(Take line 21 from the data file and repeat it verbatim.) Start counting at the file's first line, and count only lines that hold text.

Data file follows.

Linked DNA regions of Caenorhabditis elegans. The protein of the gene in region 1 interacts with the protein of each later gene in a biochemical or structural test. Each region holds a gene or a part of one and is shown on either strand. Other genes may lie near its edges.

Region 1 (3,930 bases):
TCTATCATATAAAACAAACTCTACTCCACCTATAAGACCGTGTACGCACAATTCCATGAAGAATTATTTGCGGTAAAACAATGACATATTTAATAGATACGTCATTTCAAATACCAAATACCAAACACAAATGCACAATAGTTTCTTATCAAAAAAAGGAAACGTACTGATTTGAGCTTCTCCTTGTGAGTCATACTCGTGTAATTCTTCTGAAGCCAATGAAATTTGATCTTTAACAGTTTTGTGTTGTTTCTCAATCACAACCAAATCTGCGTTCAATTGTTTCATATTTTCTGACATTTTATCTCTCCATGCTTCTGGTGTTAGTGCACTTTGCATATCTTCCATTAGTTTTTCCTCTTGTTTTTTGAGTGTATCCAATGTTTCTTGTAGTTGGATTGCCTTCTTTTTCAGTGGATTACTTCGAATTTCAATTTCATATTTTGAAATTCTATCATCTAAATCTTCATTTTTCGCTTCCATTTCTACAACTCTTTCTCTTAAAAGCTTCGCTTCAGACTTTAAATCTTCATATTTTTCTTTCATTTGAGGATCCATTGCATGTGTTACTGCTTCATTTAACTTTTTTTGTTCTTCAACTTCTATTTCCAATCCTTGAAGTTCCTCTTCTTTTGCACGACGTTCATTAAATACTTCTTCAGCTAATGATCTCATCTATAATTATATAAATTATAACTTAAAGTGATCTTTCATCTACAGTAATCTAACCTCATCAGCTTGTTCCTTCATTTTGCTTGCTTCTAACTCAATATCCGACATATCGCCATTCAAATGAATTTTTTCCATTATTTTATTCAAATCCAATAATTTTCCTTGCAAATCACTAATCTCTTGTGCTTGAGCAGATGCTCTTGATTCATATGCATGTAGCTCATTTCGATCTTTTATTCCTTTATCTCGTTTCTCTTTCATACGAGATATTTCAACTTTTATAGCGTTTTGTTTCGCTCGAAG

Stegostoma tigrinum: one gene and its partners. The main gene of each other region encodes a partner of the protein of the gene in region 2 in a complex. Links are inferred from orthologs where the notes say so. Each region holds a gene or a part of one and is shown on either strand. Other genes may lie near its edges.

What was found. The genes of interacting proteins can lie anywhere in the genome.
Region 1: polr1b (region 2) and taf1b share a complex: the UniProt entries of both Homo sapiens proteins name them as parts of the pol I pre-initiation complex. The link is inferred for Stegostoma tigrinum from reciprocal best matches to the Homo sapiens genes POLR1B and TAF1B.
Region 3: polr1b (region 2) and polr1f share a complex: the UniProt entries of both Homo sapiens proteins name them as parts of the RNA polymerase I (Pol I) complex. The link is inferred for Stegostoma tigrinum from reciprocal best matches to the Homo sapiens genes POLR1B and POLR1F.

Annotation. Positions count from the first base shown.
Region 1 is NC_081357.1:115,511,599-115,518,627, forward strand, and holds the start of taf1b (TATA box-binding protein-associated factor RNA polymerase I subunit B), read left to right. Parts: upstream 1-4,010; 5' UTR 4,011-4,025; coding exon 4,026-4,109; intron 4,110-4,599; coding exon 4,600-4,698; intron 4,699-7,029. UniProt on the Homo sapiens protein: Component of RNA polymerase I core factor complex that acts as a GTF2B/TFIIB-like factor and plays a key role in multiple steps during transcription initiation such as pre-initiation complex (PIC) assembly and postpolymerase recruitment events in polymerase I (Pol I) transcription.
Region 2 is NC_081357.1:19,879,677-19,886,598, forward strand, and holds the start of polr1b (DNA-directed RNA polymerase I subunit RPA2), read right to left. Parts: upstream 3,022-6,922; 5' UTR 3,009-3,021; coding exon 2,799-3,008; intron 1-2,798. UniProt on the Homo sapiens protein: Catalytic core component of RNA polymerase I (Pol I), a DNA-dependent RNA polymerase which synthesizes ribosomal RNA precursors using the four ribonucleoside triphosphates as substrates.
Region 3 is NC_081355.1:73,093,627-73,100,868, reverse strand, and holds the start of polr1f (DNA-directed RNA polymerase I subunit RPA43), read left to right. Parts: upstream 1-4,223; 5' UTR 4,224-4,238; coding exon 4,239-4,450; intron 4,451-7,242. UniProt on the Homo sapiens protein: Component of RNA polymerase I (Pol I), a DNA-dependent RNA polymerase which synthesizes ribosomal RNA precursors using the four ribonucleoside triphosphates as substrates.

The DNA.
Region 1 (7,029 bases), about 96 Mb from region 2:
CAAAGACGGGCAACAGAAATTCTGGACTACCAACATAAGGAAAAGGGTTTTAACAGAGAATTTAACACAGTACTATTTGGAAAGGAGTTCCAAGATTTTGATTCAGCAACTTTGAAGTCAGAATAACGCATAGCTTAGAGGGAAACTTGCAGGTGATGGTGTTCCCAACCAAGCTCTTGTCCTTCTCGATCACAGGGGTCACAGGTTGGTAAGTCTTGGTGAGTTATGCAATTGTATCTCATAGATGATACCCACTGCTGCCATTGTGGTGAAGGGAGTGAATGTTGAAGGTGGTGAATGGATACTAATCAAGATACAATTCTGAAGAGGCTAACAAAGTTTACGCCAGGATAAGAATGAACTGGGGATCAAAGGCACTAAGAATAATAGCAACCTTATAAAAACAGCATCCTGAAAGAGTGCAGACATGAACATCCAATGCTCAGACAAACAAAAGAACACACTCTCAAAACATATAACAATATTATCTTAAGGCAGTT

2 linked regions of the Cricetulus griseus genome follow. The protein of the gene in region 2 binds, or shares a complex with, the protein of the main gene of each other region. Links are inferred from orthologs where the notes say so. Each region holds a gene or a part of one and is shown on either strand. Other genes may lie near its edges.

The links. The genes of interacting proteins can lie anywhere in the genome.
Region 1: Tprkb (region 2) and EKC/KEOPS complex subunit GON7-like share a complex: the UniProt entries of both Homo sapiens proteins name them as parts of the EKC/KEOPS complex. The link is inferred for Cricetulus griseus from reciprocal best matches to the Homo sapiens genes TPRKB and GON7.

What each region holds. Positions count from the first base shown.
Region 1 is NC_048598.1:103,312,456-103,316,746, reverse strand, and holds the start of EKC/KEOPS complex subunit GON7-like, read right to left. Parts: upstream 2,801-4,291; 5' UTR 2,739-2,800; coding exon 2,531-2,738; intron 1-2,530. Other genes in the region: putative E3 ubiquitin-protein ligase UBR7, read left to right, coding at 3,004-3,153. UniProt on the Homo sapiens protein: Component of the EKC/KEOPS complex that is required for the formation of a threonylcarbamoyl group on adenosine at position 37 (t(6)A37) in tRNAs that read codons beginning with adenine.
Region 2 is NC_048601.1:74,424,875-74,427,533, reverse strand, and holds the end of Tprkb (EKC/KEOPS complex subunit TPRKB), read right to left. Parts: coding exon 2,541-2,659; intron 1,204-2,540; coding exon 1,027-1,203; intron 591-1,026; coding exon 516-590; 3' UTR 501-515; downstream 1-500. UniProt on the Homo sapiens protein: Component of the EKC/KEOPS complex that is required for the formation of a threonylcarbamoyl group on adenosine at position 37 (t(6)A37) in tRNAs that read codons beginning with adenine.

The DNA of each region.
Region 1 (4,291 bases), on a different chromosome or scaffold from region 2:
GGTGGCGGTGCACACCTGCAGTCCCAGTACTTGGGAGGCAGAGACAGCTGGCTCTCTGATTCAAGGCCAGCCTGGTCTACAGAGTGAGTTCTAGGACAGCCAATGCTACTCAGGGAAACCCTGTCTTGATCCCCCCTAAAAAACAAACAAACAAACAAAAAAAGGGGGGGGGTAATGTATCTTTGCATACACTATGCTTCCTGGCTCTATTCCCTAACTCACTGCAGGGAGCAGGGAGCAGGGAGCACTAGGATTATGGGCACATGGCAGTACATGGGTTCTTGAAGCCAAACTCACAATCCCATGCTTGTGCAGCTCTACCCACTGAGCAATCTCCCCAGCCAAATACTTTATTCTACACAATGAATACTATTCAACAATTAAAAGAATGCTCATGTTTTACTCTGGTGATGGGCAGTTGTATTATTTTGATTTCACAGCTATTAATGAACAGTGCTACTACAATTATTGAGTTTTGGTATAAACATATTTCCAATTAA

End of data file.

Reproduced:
The DNA of each region.